I’m not a Candle Guy

There is an e-mail exchange which takes place after I’ve reviewed a perfume which has a companion candle. I am asked how the candle compares to the perfume. My answer is always the same, “Sorry, I’m not a candle guy.” My fellow editor when I was writing at CaFleureBon, Tama Blough, found candles as compelling as the liquid she wore. We had many e-mail exchanges and because I respected her so much I burned way more than I would have on my own.

It seems like every winter I decide that maybe this one will open my eyes. Then it doesn’t move me to light it again. There is a shelf of many candles with burnt wick and hardly any of the candle burned down. I’ve sent a lot of them away without a thought. I get much more Gollum-like when it comes to mailing away a bottle. They are beautifully displayed and they contain a scent I generally like enough to have my whole house smell like it. So why am I unmoved?


I think it took a discussion with an artist friend who passed on some insight into my appreciation of art I hadn’t considered. We were at a recent opening and I was mesmerized by these motion sculptures the artist had displayed in the center of the gallery. The artist had also done some paintings which hung on the wall. I gave them a quick walkthrough and then I was back with the motion sculptures. When we were out getting something to eat afterward my friend asked me about the paintings and I admitted I gave them a cursory examination. He chuckled in that knowing way of a good friend and said, “Of course you did.” When I asked for clarification he related to me that it was his observation that I am always drawn to art which has some kind of aspect which allows me to walk around it in a state of constant analysis. It was his opinion that things in motion are more appealing to me than things which are fixed.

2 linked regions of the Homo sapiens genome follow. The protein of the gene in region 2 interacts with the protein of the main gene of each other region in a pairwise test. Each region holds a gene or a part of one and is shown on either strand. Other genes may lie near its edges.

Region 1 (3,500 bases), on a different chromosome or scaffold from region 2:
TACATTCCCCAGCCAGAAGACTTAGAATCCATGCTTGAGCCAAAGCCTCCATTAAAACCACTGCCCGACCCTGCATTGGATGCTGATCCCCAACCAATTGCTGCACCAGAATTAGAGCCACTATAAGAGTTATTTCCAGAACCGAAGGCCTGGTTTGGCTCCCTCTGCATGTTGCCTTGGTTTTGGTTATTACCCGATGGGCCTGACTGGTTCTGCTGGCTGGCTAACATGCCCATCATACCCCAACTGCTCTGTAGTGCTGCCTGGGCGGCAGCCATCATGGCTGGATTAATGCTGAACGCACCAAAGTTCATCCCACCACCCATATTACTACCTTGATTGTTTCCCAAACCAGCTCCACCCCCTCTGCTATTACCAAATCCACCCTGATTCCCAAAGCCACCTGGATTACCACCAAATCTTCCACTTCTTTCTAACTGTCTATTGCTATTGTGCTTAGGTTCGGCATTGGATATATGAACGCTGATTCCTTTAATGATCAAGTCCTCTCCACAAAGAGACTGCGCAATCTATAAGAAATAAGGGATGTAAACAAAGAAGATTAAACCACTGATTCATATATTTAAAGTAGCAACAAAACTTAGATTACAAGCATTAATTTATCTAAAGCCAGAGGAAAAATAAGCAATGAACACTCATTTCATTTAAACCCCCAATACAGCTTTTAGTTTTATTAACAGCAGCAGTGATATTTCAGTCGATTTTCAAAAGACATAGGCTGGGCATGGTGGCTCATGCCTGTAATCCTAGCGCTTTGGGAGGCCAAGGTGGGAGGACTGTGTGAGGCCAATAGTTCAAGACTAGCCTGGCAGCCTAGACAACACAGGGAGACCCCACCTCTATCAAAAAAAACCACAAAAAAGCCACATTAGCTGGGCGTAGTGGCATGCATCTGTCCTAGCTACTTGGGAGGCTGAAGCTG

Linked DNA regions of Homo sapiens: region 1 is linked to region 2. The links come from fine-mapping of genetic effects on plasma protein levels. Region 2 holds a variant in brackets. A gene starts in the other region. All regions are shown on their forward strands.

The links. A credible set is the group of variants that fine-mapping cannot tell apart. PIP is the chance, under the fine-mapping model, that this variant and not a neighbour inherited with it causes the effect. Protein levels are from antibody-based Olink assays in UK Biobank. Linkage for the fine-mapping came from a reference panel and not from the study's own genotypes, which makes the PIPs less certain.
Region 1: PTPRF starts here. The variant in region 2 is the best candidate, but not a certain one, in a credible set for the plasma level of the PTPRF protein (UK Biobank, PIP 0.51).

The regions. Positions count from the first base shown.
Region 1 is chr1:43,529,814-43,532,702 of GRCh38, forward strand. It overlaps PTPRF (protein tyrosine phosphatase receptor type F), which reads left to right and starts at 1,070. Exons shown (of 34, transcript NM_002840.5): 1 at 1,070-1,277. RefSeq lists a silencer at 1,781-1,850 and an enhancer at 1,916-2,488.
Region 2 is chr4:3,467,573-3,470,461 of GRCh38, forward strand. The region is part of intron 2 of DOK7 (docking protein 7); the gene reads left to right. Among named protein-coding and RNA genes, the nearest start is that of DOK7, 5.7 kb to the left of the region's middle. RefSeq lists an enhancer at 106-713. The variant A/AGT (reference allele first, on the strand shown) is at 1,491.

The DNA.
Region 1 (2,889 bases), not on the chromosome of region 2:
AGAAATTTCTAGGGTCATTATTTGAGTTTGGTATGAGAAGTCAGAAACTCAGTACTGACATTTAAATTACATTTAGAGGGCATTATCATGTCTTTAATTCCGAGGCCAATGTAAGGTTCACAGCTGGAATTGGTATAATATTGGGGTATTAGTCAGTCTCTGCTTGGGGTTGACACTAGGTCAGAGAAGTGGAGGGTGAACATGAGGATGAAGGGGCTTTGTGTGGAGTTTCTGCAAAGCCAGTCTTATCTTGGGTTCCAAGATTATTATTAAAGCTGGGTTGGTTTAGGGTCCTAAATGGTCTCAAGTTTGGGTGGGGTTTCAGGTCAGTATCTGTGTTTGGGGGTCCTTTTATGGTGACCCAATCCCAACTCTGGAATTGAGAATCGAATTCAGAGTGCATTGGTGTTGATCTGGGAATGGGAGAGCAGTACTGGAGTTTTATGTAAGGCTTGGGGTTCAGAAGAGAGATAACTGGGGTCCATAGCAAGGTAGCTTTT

I think that is the reason I’m not a candle guy. When I wear perfume it is in constant development on my skin changing, challenging me as it develops to follow along with it. Candles are static they ask me to enjoy the same experience but as something concentrated into a consistent continuous experience. Based on the recent observation by my friend I think I might be incapable of truly appreciating that.

I am still open to the opportunity for some candle to change my opinion. But I suspect my answer will continue to be, “I’m not a candle guy.”

Mark Behnke

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